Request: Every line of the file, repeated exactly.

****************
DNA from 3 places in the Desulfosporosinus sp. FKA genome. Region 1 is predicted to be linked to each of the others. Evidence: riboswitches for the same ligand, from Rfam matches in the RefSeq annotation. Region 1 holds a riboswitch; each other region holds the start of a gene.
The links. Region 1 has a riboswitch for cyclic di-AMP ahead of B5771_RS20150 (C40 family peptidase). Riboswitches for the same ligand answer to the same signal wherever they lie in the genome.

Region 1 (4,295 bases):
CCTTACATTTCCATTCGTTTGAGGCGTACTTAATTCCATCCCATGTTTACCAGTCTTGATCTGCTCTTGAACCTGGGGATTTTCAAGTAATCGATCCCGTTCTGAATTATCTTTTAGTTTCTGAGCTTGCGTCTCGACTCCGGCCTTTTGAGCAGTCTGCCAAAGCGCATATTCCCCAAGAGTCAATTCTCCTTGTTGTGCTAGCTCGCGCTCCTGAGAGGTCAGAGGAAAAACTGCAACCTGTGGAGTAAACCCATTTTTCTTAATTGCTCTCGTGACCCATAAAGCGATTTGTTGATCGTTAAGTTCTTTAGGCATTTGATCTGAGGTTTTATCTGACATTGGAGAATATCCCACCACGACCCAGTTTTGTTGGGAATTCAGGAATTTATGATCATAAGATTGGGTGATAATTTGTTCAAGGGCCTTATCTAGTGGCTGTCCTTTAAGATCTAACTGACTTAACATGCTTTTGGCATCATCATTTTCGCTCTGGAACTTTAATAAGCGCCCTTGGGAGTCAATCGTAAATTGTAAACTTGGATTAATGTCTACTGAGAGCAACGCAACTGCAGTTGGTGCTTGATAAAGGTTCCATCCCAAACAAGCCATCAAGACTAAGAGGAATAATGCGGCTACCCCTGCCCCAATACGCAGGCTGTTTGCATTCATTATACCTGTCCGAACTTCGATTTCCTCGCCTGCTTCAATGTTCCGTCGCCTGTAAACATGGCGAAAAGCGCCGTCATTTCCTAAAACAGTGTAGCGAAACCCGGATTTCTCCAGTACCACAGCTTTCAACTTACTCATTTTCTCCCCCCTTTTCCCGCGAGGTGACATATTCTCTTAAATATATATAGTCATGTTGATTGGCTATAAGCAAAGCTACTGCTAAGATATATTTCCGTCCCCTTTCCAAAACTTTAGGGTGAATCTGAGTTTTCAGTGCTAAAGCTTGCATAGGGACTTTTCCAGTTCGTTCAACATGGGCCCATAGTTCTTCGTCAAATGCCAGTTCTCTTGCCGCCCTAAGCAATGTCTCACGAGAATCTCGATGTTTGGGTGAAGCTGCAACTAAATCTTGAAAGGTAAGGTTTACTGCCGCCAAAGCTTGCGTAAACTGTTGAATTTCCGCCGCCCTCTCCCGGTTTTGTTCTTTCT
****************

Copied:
DNA from 3 places in the Desulfosporosinus sp. FKA genome. Region 1 is predicted to be linked to each of the others. Evidence: riboswitches for the same ligand, from Rfam matches in the RefSeq annotation. Region 1 holds a riboswitch; each other region holds the start of a gene.
The links. Region 1 has a riboswitch for cyclic di-AMP ahead of B5771_RS20150 (C40 family peptidase). Riboswitches for the same ligand answer to the same signal wherever they lie in the genome.

Region 1 (4,295 bases):
CCTTACATTTCCATTCGTTTGAGGCGTACTTAATTCCATCCCATGTTTACCAGTCTTGATCTGCTCTTGAACCTGGGGATTTTCAAGTAATCGATCCCGTTCTGAATTATCTTTTAGTTTCTGAGCTTGCGTCTCGACTCCGGCCTTTTGAGCAGTCTGCCAAAGCGCATATTCCCCAAGAGTCAATTCTCCTTGTTGTGCTAGCTCGCGCTCCTGAGAGGTCAGAGGAAAAACTGCAACCTGTGGAGTAAACCCATTTTTCTTAATTGCTCTCGTGACCCATAAAGCGATTTGTTGATCGTTAAGTTCTTTAGGCATTTGATCTGAGGTTTTATCTGACATTGGAGAATATCCCACCACGACCCAGTTTTGTTGGGAATTCAGGAATTTATGATCATAAGATTGGGTGATAATTTGTTCAAGGGCCTTATCTAGTGGCTGTCCTTTAAGATCTAACTGACTTAACATGCTTTTGGCATCATCATTTTCGCTCTGGAACTTTAATAAGCGCCCTTGGGAGTCAATCGTAAATTGTAAACTTGGATTAATGTCTACTGAGAGCAACGCAACTGCAGTTGGTGCTTGATAAAGGTTCCATCCCAAACAAGCCATCAAGACTAAGAGGAATAATGCGGCTACCCCTGCCCCAATACGCAGGCTGTTTGCATTCATTATACCTGTCCGAACTTCGATTTCCTCGCCTGCTTCAATGTTCCGTCGCCTGTAAACATGGCGAAAAGCGCCGTCATTTCCTAAAACAGTGTAGCGAAACCCGGATTTCTCCAGTACCACAGCTTTCAACTTACTCATTTTCTCCCCCCTTTTCCCGCGAGGTGACATATTCTCTTAAATATATATAGTCATGTTGATTGGCTATAAGCAAAGCTACTGCTAAGATATATTTCCGTCCCCTTTCCAAAACTTTAGGGTGAATCTGAGTTTTCAGTGCTAAAGCTTGCATAGGGACTTTTCCAGTTCGTTCAACATGGGCCCATAGTTCTTCGTCAAATGCCAGTTCTCTTGCCGCCCTAAGCAATGTCTCACGAGAATCTCGATGTTTGGGTGAAGCTGCAACTAAATCTTGAAAGGTAAGGTTTACTGCCGCCAAAGCTTGCGTAAACTGTTGAATTTCCGCCGCCCTCTCCCGGTTTTGTTCTTTCT